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Shanghai Arch Psychiatry. 2015 Oct;27(5):280-8. doi: 10.11919/j.issn.1002-0829.215107.

Adjunctive treatment with high frequency repetitive transcranial magnetic stimulation for the behavioral and psychological symptoms of patients with Alzheimer's disease: a randomized, double-blind, sham-controlled study.

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Department of Psychiatry, Wuxi Mental Health Center, Nanjing Medical University, Wuxi, China; Wuxi Tongren International Rehabilitation Hospital, Nanjing Medical University, Wuxi, China.


in English, Chinese


Behavioral and psychological symptoms of dementia (BPSD) occur in 70-90% of patients at different stages of Alzheimer's Disease (AD), but the available methods for managing these problems are of limited effectiveness.


Assess the effects of high-frequency repetitive transcranial magnetic stimulation (rTMS), applied over the left dorsolateral prefrontal cortex (DLPFC), on BPSD and cognitive function in persons with AD.


Fifty-four patients with AD and accompanying BPSD were randomly divided into an intervention group (n=27) and a control group (n=27). In addition to standard antipsychotic treatment, the intervention group was treated with 20Hz rTMS five days a week for four weeks, while the control group was treated with sham rTMS.The Behavioral Pathology in Alzheimer's Disease Rating Scale (BEHAVE-AD), the Alzheimer's Disease Assessment Scale-Cognitive (ADAS-Cog), and the Treatment Emergent Symptom Scale (TESS) were administered by raters who were blind to the group assignment of patients before and after four weeks of treatment.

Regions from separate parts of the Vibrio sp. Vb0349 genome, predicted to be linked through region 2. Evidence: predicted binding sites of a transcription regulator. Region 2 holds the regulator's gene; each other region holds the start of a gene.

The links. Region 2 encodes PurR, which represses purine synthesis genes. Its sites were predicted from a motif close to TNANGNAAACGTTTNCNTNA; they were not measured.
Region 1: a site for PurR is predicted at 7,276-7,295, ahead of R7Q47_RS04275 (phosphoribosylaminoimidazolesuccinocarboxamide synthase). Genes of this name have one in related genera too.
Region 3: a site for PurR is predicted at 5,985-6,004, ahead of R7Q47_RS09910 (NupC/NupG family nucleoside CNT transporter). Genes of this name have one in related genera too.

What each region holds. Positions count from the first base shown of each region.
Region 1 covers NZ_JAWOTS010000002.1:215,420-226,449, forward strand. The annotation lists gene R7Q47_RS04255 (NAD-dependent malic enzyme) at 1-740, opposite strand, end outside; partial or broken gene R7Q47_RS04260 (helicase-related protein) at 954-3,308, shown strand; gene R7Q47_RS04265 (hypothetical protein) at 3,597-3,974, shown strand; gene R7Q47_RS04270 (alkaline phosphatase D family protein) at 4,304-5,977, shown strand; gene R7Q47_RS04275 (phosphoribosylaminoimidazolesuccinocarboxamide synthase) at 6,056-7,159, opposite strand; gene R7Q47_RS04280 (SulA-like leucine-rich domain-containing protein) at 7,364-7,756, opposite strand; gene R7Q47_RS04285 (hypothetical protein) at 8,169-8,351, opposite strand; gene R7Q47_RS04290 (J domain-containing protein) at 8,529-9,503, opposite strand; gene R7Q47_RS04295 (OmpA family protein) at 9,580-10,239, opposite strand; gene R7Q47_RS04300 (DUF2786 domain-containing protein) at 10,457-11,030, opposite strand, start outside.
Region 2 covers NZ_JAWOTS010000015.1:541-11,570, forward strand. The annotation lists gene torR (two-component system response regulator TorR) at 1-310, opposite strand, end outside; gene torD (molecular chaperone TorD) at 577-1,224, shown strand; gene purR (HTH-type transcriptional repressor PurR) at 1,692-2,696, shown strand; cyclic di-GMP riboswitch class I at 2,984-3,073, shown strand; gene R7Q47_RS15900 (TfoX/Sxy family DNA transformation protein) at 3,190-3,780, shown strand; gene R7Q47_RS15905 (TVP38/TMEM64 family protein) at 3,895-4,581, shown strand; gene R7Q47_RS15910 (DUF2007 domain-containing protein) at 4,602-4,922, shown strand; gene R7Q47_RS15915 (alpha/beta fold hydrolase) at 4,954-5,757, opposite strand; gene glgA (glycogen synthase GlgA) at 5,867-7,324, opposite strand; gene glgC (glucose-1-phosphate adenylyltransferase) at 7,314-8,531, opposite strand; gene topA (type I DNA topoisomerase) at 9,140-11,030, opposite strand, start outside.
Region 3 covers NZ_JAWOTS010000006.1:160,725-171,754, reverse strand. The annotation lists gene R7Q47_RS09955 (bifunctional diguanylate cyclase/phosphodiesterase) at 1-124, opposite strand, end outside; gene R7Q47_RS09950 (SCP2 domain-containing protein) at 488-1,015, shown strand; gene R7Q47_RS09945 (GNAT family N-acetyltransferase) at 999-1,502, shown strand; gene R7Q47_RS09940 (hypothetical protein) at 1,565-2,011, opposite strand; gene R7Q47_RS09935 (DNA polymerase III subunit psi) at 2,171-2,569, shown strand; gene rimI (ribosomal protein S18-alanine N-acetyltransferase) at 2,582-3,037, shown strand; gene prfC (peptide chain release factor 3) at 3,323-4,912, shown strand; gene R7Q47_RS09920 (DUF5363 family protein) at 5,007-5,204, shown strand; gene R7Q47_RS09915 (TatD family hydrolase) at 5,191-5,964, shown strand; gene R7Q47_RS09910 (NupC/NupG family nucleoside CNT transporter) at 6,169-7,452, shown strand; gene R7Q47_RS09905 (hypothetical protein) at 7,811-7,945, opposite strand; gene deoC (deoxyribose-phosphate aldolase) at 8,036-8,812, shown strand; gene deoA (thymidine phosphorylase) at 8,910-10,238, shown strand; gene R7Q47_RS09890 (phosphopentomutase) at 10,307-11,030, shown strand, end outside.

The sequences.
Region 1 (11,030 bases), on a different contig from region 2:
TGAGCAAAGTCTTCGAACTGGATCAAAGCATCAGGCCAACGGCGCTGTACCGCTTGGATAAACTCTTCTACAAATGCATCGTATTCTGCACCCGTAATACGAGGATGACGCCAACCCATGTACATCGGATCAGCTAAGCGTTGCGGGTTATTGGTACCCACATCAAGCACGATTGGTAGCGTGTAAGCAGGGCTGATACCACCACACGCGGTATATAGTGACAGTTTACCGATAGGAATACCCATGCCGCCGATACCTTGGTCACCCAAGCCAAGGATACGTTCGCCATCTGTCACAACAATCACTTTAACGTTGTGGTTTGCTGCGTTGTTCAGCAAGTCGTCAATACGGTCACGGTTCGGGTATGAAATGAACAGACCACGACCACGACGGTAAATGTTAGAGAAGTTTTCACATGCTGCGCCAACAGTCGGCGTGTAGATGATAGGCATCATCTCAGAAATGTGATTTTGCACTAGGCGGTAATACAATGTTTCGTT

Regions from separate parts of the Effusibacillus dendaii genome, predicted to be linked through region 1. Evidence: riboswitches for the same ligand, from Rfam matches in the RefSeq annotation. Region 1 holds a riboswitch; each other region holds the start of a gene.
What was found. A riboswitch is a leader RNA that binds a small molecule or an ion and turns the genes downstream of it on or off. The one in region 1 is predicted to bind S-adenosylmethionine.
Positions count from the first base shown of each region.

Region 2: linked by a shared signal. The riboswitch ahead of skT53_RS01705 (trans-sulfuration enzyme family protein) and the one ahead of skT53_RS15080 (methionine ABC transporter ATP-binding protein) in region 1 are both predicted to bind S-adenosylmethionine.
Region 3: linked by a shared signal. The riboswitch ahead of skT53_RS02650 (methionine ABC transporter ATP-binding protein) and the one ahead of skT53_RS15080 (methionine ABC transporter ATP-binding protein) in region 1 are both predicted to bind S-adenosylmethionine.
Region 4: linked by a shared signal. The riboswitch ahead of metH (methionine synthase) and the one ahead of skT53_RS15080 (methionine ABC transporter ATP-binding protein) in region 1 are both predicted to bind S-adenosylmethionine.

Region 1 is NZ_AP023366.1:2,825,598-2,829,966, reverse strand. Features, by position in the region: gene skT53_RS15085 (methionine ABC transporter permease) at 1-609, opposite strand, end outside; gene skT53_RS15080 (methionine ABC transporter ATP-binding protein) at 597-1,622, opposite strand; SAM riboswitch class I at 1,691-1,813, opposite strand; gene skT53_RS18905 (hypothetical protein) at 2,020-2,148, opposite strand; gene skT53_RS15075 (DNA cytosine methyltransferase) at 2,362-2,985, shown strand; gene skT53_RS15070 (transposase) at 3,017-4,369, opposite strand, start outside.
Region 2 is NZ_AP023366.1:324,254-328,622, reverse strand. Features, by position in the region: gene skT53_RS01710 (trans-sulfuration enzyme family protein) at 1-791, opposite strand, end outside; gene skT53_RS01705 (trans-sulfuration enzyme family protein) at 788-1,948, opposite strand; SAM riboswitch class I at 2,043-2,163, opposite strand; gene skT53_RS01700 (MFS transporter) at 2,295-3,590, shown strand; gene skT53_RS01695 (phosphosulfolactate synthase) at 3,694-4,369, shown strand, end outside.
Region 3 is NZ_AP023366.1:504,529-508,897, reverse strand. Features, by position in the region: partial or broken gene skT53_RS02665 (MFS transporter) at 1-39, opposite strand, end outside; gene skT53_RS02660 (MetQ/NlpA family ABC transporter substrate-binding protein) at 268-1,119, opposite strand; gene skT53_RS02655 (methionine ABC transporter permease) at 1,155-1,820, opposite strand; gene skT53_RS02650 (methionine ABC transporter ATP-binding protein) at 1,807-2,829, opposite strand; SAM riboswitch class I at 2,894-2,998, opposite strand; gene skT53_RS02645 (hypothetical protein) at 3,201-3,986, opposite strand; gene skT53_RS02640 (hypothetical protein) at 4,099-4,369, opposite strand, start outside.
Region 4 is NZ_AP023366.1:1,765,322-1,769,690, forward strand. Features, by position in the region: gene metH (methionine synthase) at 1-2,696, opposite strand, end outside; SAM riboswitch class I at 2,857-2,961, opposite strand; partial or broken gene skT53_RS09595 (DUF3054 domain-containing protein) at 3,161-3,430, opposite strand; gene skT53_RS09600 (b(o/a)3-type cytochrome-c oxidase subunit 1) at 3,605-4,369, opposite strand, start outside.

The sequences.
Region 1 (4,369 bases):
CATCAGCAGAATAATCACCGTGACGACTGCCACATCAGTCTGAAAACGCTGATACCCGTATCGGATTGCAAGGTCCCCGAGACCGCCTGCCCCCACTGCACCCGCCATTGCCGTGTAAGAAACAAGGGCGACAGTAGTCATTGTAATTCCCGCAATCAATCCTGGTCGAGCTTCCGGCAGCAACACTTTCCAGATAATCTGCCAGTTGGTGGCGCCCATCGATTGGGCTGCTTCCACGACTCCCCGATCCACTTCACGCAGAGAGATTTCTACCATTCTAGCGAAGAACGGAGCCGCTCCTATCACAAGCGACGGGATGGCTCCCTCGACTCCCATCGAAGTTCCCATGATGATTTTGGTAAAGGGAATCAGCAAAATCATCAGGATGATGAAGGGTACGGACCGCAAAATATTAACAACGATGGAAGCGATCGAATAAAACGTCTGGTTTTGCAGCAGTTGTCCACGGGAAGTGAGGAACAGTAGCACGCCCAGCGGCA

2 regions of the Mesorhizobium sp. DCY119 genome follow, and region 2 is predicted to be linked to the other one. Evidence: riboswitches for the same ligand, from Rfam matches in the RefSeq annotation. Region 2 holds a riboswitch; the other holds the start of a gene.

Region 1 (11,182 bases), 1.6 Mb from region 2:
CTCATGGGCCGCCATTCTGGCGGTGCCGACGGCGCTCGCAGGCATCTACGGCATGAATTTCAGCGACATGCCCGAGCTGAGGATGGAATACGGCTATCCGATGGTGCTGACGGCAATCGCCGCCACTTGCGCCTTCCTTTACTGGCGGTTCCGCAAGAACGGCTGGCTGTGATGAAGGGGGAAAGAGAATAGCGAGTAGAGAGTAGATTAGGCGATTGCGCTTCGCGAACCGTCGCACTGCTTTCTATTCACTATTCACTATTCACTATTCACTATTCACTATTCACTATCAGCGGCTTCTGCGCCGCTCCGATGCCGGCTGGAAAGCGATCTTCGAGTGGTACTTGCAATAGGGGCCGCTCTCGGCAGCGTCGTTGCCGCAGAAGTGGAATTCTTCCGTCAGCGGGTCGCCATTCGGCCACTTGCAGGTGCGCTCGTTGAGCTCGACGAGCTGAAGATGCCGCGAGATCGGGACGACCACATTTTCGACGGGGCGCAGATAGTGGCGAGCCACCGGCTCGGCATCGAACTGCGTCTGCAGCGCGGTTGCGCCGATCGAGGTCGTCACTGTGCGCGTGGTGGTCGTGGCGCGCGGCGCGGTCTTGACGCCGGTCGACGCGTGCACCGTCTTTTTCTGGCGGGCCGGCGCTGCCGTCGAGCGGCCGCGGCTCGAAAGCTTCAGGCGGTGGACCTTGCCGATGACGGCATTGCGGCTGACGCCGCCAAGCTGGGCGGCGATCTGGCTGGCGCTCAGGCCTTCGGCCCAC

Twenty-six subjects from each group completed the study. After four weeks of antipsychotic treatment with adjunctive real or sham rTMS treatment, the mean (sd) total BEHAVE-AD scores and mean total ADAS-Cog scores of both groups significantly decreased from baseline. After adjusting for baseline values, the intervention group had significantly lower scores (i.e., greater improvement) than the control group on the BEHAVE-AD total score, on five of the seven BEHAVE-AD factor scores (activity disturbances, diurnal rhythm, aggressiveness, affective disturbances, anxieties and phobias), on the ADAS-Cog total score, and on all four ADAS-Cog factor scores (memory, language, constructional praxis, and attention). The proportion of individuals whose behavioral symptoms met a predetermined level of improvement (i.e., a drop in BEHAVE-AD total score of > 30% from baseline) in the intervention group was greater than that in the control group (73.1% vs.42.3%, X (2)=5.04, p=0.025).


Compared to treatment of AD with low-dose antipsychotic medications alone, the combination of low-dose antipsychotic medication with adjunctive treatment with high frequency rTMS can significantly improve both cognitive functioning and the behavioral and psychological symptoms that often accompany AD.


Alzheimer’s disease; China; behavioral and psychological symptoms; cognitive function; transcranial magnetic stimulation

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